PHOTO BY HYA
The Venice Biennale may get all the headlines, but an appealing alternative exists on the other side of the globe. The Setouchi Triennale, which has been held every three years since 2010, sprawls across 12 islands and two ports in Japan’s Seto Inland Sea (about five hours west of Tokyo by bullet train), showcasing world-class art in a remote location.
This year, more than 1 million visitors will view works from the likes of Olafur Eliasson and Yayoi Kusama, whose polka-dotted Red Pumpkin on Naoshima Island has become iconic. In particular, on nearby Shodoshima, festivalgoers can see how some artists work closely with locals. Island residents helped cut the bamboo for Taiwanese artist Wang Wen-Chih’s 50-foot-tall, hand-woven installation, Love in Shodoshima (pictured), which is near the terraced rice fields of Nakayama, an architectural wonder that could disappear if the local population continues to shrink. (One of the festival’s goals is to help revitalize the area.)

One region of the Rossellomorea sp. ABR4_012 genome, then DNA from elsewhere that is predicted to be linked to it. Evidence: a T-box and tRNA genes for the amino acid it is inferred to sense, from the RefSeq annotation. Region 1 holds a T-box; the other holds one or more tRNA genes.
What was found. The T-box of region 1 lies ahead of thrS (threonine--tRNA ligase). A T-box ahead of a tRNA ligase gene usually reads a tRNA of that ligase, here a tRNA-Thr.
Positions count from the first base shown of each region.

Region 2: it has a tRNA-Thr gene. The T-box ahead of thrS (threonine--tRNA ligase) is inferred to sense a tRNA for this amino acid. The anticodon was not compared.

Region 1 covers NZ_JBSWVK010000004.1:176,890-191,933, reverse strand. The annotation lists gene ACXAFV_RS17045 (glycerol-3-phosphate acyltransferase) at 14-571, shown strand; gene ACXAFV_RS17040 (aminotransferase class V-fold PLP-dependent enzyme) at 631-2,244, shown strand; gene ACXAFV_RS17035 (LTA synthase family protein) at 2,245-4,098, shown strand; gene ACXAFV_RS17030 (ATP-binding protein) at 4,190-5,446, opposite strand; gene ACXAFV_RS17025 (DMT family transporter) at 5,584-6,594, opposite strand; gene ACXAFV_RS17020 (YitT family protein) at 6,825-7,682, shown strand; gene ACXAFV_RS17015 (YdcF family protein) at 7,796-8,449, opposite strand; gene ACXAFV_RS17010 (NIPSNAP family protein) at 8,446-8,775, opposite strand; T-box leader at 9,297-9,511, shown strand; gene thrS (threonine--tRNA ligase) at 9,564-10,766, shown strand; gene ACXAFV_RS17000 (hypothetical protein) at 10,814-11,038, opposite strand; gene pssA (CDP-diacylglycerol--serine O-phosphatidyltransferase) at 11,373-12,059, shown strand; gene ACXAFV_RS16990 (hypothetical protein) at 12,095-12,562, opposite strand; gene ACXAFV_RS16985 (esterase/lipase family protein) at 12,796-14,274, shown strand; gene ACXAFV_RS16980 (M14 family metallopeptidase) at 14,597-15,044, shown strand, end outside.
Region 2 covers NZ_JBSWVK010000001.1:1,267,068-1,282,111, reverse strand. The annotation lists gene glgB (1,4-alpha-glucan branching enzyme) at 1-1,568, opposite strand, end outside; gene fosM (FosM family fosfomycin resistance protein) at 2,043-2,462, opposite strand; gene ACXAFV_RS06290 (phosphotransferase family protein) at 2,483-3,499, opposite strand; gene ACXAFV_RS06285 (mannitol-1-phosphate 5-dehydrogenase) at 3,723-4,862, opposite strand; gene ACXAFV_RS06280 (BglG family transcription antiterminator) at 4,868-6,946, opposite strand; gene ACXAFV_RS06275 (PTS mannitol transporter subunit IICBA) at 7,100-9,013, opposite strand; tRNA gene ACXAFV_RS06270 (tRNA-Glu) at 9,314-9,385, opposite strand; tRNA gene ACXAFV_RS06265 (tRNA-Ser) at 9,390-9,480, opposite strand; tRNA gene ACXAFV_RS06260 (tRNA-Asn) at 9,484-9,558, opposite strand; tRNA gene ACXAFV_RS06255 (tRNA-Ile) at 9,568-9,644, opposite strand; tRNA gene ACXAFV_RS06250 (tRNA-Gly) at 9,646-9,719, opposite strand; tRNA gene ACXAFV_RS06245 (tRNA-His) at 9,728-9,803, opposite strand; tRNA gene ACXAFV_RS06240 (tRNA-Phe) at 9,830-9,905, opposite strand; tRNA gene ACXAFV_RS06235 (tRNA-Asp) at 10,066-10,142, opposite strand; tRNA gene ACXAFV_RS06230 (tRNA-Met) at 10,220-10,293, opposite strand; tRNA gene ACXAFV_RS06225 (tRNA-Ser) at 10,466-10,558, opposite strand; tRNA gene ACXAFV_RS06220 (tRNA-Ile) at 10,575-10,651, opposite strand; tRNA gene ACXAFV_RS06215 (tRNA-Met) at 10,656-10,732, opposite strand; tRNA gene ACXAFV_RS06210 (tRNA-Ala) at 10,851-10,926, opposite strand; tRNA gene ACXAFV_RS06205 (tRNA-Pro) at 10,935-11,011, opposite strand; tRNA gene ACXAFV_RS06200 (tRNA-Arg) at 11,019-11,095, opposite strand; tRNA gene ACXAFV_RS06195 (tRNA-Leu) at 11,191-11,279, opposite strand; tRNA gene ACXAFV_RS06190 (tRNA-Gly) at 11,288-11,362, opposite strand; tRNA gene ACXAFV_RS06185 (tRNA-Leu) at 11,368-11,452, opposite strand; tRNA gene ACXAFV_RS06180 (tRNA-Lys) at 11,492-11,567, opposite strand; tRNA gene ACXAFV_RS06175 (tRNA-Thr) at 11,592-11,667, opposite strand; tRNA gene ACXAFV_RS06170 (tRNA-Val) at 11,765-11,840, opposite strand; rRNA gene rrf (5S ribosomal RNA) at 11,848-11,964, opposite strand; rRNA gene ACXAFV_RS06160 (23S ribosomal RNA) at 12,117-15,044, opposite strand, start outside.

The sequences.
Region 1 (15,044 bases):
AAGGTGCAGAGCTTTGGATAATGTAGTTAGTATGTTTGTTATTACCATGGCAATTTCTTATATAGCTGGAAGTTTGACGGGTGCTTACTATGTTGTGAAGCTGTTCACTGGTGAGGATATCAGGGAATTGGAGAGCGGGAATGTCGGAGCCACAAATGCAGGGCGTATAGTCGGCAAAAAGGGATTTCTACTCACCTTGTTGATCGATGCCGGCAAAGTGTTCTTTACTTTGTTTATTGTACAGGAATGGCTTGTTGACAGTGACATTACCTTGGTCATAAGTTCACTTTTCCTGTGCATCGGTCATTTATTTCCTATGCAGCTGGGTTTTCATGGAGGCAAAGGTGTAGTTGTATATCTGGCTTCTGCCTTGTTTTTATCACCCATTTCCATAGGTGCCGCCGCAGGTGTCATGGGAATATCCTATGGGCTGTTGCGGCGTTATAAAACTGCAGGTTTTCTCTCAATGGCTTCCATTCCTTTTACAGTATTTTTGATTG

“The ‘love’ used here represents not only the love of men and women,” Wang says of the work’s title, “but also the relationship between people and land, people and nature, Nakayama and gratitude.”
Exhibits through November 4; admission $36, three-day ferry pass $23; setouchi-artfest.jp/en